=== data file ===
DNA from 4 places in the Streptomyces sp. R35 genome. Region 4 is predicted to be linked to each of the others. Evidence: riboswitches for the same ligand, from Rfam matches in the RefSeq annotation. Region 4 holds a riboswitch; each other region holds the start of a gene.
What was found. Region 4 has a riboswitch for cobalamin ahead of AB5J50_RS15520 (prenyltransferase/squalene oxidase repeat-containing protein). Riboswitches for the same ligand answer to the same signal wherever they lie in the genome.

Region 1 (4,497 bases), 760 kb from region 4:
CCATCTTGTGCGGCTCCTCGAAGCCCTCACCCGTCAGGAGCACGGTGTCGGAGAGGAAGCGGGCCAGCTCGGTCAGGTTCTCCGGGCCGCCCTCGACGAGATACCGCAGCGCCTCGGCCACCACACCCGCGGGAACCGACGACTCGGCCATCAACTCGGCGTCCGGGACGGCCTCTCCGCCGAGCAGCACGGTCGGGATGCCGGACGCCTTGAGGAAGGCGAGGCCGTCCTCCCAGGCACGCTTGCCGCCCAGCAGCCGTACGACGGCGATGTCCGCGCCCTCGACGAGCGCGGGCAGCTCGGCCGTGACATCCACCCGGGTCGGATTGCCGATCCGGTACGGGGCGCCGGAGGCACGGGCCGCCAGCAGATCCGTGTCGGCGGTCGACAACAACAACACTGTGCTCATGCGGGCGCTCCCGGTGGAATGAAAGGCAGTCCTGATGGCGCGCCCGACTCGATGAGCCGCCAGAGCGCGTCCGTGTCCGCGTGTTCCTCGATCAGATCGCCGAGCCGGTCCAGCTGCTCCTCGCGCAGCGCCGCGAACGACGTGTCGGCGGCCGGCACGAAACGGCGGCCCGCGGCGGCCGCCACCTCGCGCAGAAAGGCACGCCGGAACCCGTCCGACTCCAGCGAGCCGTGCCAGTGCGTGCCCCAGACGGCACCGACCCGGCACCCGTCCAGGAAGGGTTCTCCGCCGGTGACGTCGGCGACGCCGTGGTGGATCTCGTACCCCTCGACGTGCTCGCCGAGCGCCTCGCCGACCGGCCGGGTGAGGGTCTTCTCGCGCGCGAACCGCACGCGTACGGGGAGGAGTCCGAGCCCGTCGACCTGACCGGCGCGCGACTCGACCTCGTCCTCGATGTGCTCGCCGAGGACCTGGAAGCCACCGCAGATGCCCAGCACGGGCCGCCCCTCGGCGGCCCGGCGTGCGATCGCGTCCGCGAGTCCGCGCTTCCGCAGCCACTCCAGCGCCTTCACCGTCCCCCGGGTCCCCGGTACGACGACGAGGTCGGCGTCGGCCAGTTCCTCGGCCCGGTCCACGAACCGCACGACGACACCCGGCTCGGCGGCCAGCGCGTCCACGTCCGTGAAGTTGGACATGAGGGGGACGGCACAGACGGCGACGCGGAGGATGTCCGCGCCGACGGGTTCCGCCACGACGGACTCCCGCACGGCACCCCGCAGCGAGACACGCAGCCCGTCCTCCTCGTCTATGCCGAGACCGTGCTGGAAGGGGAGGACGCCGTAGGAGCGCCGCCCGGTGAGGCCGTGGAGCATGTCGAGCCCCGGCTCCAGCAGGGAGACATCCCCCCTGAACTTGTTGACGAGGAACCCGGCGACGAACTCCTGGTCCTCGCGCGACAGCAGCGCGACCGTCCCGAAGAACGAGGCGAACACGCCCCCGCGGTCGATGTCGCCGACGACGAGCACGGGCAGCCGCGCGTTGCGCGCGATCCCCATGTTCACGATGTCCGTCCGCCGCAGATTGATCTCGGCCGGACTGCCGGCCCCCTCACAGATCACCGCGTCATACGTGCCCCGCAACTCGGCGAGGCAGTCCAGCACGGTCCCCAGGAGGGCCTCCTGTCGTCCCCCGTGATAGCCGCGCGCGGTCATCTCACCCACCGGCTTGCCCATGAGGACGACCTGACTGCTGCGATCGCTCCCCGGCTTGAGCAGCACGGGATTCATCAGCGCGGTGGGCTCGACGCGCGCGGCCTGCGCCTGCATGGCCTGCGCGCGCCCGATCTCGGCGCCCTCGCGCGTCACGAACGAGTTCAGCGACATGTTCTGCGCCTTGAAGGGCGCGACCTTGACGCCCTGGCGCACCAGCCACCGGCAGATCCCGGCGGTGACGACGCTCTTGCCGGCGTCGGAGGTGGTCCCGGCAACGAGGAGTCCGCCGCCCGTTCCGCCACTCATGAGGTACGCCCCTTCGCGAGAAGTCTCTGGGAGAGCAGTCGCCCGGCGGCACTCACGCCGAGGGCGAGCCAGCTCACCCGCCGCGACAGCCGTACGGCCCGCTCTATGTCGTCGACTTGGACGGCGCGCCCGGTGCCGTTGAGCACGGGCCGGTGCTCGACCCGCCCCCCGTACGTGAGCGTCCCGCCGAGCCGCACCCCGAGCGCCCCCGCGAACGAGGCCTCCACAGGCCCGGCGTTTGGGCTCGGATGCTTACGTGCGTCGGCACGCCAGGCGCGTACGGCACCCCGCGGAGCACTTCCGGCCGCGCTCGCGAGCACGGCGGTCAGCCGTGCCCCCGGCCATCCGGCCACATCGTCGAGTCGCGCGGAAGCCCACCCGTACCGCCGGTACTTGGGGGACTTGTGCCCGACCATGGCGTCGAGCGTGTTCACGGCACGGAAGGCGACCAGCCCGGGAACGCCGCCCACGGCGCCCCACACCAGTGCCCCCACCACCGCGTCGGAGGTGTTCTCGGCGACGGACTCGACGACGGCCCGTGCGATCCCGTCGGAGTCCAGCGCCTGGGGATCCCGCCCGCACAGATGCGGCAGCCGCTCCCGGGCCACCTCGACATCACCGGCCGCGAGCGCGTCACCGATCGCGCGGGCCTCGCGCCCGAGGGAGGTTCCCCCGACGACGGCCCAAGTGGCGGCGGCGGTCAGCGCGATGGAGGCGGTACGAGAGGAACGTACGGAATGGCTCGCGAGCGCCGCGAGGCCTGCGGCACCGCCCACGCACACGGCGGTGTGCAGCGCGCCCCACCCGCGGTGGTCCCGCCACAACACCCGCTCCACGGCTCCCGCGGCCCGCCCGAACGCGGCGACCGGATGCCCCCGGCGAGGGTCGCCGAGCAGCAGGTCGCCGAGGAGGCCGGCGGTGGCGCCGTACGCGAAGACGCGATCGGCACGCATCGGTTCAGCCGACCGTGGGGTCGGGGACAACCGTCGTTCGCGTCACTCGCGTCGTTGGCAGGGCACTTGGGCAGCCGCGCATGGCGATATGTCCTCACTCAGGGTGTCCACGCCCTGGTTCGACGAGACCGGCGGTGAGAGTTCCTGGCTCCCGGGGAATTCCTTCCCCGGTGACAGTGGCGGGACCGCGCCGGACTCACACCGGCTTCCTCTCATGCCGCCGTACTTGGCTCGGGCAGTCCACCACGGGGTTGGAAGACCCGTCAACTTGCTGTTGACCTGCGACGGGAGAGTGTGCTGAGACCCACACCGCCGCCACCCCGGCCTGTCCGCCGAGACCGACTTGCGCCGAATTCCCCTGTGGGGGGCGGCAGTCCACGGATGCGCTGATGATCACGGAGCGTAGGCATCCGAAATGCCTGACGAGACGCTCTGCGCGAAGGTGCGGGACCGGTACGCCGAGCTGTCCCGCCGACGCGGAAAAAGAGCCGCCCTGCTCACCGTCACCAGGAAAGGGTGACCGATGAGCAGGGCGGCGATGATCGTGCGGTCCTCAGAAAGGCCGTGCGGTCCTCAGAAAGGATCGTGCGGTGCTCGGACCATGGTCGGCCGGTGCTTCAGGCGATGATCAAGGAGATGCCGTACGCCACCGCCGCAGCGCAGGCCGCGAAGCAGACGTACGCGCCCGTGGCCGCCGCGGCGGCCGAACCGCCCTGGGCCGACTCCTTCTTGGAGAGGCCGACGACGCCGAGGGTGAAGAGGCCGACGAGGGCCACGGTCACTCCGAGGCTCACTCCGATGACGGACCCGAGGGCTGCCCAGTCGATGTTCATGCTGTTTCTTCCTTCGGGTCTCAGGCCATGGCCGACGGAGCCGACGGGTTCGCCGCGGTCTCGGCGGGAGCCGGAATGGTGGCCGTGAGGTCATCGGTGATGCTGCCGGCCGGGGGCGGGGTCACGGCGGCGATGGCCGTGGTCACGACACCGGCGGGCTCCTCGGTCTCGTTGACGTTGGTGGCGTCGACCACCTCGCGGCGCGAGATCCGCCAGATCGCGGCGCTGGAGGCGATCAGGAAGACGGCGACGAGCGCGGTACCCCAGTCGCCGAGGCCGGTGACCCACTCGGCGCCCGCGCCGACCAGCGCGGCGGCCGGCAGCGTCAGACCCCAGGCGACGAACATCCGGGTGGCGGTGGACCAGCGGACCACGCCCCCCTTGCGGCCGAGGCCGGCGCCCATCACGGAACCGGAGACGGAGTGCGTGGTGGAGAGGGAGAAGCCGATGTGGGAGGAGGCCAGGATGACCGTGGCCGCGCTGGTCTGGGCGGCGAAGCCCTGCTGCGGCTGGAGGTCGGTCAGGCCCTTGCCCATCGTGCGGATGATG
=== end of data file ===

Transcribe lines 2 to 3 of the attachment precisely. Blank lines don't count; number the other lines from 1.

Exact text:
What was found. Region 4 has a riboswitch for cobalamin ahead of AB5J50_RS15520 (prenyltransferase/squalene oxidase repeat-containing protein). Riboswitches for the same ligand answer to the same signal wherever they lie in the genome.

Region 1 (4,497 bases), 760 kb from region 4: